Seth Godin wrote a cautionary post last week on “weasel words”.
The upshot? Telling the truth is a better tactic than trying to hype, evade or downright lie. Telling the truth builds trust. It can pique interest and help connect you to the right people.
I’d like to expand Seth’s definition a tad to include words that evoke even shades of weasel. In professional services, this means making statements that anyone could (and probably has). Pronouncements that are so bland and expected, they convey nothing.
Here are a few examples of wasted weasel words (typos left intact and names disguised), from live websites of boutique professional service firms:
“Why XYZ? XYZ’s team members approach the business as a whole. The team is business focused with extensive knowledge of technology. In this way they are able to identify the root cause of business problems, define & implement solutions. Secondarily, the XYZ team are experts in building internal teams to define and implement the solutions thus reducing internal resistance to change.” (Huh? You do what?)
“We provide outstanding service to our clients because of our attention to details.” (Really—they hire you just for that?)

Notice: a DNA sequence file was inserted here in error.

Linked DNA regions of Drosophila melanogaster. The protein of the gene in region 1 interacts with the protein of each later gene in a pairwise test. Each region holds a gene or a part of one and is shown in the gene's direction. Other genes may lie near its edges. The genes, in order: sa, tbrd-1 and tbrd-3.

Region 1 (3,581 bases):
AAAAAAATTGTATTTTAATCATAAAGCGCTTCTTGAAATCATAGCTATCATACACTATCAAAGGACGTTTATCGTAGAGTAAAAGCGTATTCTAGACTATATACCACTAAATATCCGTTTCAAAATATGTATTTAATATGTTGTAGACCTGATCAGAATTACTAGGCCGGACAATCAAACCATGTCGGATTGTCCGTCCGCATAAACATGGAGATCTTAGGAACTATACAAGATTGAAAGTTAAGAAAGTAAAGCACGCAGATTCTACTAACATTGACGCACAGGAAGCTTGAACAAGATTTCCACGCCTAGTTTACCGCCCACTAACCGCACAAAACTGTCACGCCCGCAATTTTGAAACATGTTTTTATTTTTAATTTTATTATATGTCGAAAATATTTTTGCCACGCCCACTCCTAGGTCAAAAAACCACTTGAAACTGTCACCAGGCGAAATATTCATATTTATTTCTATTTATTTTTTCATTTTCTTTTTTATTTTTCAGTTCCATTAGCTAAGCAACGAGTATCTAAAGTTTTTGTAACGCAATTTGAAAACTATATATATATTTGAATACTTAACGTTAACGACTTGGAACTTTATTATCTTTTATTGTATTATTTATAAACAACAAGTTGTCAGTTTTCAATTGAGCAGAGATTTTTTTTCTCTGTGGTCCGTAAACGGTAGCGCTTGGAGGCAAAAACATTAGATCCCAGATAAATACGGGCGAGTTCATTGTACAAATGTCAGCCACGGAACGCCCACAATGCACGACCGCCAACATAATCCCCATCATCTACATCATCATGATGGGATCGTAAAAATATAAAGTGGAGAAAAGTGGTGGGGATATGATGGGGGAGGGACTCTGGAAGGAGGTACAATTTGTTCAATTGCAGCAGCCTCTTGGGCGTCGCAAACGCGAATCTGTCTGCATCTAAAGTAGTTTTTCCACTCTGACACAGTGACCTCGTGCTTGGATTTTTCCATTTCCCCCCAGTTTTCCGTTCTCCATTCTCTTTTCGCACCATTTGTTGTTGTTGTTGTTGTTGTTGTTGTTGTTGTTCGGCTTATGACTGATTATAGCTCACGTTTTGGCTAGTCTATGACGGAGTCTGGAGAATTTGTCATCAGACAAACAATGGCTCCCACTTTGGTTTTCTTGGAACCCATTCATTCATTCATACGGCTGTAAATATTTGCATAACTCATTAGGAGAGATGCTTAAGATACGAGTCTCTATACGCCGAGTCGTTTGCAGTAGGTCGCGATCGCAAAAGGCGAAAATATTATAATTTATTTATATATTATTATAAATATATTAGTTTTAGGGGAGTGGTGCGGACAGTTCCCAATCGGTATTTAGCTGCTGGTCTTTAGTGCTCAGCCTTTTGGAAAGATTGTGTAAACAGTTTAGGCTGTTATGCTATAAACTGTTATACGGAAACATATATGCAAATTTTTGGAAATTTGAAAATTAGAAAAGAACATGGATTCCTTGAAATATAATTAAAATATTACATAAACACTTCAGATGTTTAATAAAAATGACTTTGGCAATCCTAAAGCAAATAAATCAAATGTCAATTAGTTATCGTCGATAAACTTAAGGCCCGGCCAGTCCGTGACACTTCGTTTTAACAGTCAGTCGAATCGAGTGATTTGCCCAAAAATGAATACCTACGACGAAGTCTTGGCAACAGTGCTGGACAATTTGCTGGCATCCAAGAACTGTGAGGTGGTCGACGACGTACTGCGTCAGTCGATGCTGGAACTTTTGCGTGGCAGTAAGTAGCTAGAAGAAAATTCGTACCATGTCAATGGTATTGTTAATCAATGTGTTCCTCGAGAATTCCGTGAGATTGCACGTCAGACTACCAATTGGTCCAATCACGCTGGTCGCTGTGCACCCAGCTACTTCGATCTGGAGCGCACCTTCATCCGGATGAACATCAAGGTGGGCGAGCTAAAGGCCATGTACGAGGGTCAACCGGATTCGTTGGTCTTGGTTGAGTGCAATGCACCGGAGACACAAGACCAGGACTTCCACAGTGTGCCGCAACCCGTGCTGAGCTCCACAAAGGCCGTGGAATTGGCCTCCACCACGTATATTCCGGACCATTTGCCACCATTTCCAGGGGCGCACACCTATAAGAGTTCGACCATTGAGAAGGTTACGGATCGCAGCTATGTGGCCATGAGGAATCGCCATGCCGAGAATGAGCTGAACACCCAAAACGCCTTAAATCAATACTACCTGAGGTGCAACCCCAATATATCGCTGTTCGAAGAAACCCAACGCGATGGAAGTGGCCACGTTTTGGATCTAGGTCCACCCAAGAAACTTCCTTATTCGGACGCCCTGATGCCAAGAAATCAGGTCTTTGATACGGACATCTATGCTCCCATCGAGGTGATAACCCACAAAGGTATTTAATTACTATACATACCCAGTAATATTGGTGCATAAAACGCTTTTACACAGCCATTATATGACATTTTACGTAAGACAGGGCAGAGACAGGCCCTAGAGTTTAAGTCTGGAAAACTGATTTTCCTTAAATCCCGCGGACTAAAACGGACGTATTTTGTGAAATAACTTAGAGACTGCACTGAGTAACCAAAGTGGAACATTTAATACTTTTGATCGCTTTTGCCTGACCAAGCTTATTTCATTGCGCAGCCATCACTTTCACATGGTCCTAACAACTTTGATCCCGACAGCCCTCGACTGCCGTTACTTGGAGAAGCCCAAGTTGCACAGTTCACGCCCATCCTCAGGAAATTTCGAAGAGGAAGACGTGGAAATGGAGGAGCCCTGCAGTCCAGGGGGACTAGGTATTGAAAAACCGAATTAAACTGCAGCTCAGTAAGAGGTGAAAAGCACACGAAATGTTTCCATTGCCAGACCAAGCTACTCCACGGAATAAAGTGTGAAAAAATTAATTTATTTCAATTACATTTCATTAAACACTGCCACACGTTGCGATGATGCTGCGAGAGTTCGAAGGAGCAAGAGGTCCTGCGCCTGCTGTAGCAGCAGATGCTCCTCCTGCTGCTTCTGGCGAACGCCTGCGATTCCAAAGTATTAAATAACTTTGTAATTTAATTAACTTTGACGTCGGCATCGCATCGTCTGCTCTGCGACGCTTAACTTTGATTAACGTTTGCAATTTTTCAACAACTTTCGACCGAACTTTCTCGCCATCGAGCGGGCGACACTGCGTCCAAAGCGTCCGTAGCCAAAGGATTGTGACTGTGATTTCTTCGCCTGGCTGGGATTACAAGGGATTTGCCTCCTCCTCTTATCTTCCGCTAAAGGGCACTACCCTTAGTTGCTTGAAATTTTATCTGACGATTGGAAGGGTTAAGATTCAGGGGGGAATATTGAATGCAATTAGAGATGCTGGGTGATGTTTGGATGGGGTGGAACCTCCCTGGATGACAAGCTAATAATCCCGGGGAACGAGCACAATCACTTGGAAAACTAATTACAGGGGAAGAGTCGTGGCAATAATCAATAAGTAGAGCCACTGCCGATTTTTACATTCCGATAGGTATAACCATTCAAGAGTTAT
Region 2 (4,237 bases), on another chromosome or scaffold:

“XYZ believes in the Value of Relationships and views every client relationship like a partnership; truly believing that their success is a result of your success.” (Oh please. Just because it’s capitalized doesn’t make it so.)
“We believe in the value of relationships. We view every client relationship like a partnership, and truly believe that our success is a result of your success.” (Better English, but still not memorable.)
“Our dedication to quality client service has brought us to the Internet as we endeavor to provide exceptional and quality professional service and guidance to our valued clients. “(Oh, you’ve made it to the internet. And you “endeavor” to be great. Boy, let me grab my checkbook!)
Take a good look at how you describe yourself and your team. If you’re using weasel words, save your breath. Rethink what’s truly unique and special about you and your services.
And then, whack the weasel.